cover image Sway: Unravelling Unconscious Bias

Sway: Unravelling Unconscious Bias

Pragya Agarwal. Bloomsbury Sigma, $28 (448p) ISBN 978-1-4729-7135-7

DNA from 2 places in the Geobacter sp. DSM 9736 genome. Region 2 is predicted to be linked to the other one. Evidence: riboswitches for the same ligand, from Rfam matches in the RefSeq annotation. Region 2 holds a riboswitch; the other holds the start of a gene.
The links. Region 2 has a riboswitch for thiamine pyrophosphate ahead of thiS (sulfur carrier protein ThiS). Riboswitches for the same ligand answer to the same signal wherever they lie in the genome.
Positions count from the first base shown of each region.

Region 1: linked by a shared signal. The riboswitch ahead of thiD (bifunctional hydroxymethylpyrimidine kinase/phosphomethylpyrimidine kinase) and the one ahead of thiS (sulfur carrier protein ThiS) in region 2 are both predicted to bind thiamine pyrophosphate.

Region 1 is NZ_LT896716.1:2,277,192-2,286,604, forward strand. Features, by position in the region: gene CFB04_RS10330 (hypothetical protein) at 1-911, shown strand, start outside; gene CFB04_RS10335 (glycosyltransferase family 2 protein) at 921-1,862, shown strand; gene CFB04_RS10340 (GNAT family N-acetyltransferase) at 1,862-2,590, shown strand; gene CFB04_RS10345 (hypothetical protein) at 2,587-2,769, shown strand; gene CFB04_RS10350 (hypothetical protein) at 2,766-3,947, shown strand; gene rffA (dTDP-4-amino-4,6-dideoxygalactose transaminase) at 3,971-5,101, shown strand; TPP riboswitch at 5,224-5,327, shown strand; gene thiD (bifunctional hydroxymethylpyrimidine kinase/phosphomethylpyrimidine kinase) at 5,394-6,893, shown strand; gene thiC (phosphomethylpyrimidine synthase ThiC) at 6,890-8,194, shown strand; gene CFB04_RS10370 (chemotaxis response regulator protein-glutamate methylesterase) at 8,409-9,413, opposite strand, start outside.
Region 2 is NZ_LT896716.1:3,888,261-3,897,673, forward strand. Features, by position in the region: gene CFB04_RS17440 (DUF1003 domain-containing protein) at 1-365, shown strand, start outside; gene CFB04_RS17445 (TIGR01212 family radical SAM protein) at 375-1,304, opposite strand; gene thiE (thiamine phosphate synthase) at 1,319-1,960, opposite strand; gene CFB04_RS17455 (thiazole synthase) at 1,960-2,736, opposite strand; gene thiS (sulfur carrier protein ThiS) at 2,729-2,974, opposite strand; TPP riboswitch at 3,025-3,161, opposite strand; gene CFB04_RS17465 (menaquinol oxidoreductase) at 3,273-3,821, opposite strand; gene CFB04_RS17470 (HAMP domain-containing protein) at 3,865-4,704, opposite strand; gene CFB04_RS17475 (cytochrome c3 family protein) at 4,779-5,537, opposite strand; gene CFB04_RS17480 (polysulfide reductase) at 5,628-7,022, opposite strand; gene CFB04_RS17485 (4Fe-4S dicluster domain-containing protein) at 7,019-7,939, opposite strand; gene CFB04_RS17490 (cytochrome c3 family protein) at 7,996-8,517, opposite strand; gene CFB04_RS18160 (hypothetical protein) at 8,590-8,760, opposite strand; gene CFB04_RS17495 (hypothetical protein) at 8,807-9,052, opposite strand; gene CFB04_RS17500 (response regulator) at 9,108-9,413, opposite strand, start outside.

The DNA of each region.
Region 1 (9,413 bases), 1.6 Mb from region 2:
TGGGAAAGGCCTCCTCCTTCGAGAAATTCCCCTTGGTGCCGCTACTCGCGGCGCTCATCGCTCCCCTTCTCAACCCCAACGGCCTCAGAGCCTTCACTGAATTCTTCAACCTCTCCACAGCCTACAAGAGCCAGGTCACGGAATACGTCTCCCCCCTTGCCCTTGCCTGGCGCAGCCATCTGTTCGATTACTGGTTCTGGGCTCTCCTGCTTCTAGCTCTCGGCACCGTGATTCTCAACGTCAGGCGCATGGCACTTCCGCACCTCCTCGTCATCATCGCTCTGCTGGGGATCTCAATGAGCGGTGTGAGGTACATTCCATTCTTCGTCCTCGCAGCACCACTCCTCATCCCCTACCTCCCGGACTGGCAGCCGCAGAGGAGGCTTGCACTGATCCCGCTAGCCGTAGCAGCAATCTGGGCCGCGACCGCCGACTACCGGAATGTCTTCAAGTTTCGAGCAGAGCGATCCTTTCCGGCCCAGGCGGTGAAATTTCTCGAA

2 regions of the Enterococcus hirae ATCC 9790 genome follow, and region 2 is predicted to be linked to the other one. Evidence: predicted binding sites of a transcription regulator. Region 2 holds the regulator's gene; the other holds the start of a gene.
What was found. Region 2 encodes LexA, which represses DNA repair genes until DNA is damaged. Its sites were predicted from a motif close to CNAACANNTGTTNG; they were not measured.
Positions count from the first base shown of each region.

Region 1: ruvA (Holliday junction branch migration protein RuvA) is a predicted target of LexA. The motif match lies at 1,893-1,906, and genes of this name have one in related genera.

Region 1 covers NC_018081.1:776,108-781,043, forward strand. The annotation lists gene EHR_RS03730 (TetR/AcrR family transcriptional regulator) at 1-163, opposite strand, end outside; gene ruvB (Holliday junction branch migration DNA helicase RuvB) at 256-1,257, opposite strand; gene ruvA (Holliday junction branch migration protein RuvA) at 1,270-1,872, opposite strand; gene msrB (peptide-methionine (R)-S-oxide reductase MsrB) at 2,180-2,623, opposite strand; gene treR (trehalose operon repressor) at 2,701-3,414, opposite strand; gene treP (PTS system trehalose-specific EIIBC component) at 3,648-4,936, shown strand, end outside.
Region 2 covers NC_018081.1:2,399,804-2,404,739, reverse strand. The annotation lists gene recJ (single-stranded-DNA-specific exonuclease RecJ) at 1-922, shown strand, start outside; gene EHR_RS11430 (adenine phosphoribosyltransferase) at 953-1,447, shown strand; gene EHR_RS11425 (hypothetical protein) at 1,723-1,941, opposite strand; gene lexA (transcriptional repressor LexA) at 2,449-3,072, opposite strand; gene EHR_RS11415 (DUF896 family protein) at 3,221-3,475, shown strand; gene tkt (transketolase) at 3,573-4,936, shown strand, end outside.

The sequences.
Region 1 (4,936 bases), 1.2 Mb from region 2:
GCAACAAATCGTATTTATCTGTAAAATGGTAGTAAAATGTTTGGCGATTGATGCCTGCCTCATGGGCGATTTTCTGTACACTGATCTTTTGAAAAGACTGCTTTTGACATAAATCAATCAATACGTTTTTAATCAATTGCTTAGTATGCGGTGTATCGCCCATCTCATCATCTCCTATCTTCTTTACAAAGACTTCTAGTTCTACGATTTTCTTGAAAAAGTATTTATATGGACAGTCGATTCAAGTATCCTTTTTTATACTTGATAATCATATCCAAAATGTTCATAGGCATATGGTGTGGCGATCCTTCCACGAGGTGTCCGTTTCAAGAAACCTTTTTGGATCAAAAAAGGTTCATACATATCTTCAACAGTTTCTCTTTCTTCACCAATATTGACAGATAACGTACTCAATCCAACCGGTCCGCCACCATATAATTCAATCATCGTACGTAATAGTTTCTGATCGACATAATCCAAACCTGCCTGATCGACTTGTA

In a well-researched and cogent work, behavioral scientist Agarwal reveals the many ways implicit or unconscious bias influences one’s decisions, worldview, and interactions with others. Elucidating recent neuroscience developments, she shows unconscious bias isn’t as cognitively hardwired as previously believed, and is shaped throughout a lifetime by society, upbringing, and environment. Having been learned, Agarwal writes, biases can be unlearned. She covers a variety of biases, including those based in gender, race, age, accent, and appearance, drawing on evolutionary theory and neurological and psychological studies to illustrate how these prejudices form and how they can be recognized and addressed. Agarwal highlights how pervasive bias is and how it impacts employment, health care, and interactions with police and the courts. She also examines implicit bias in technology, noting that programmers’ biases are reflected in software, in turn reinforcing bias in the real world. Though the bulk of the work is scientific, Agarwal also delves into relevant personal experiences, such as those of growing up in her native India’s patriarchal society, or of encountering racial stereotyping while working and raising children in England. Despite a generally scholarly tone, this relevant work accessibly reveals the insidious nature of stereotyping and does much to encourage readers to examine—and take responsibility for—their own implicit biases. (June)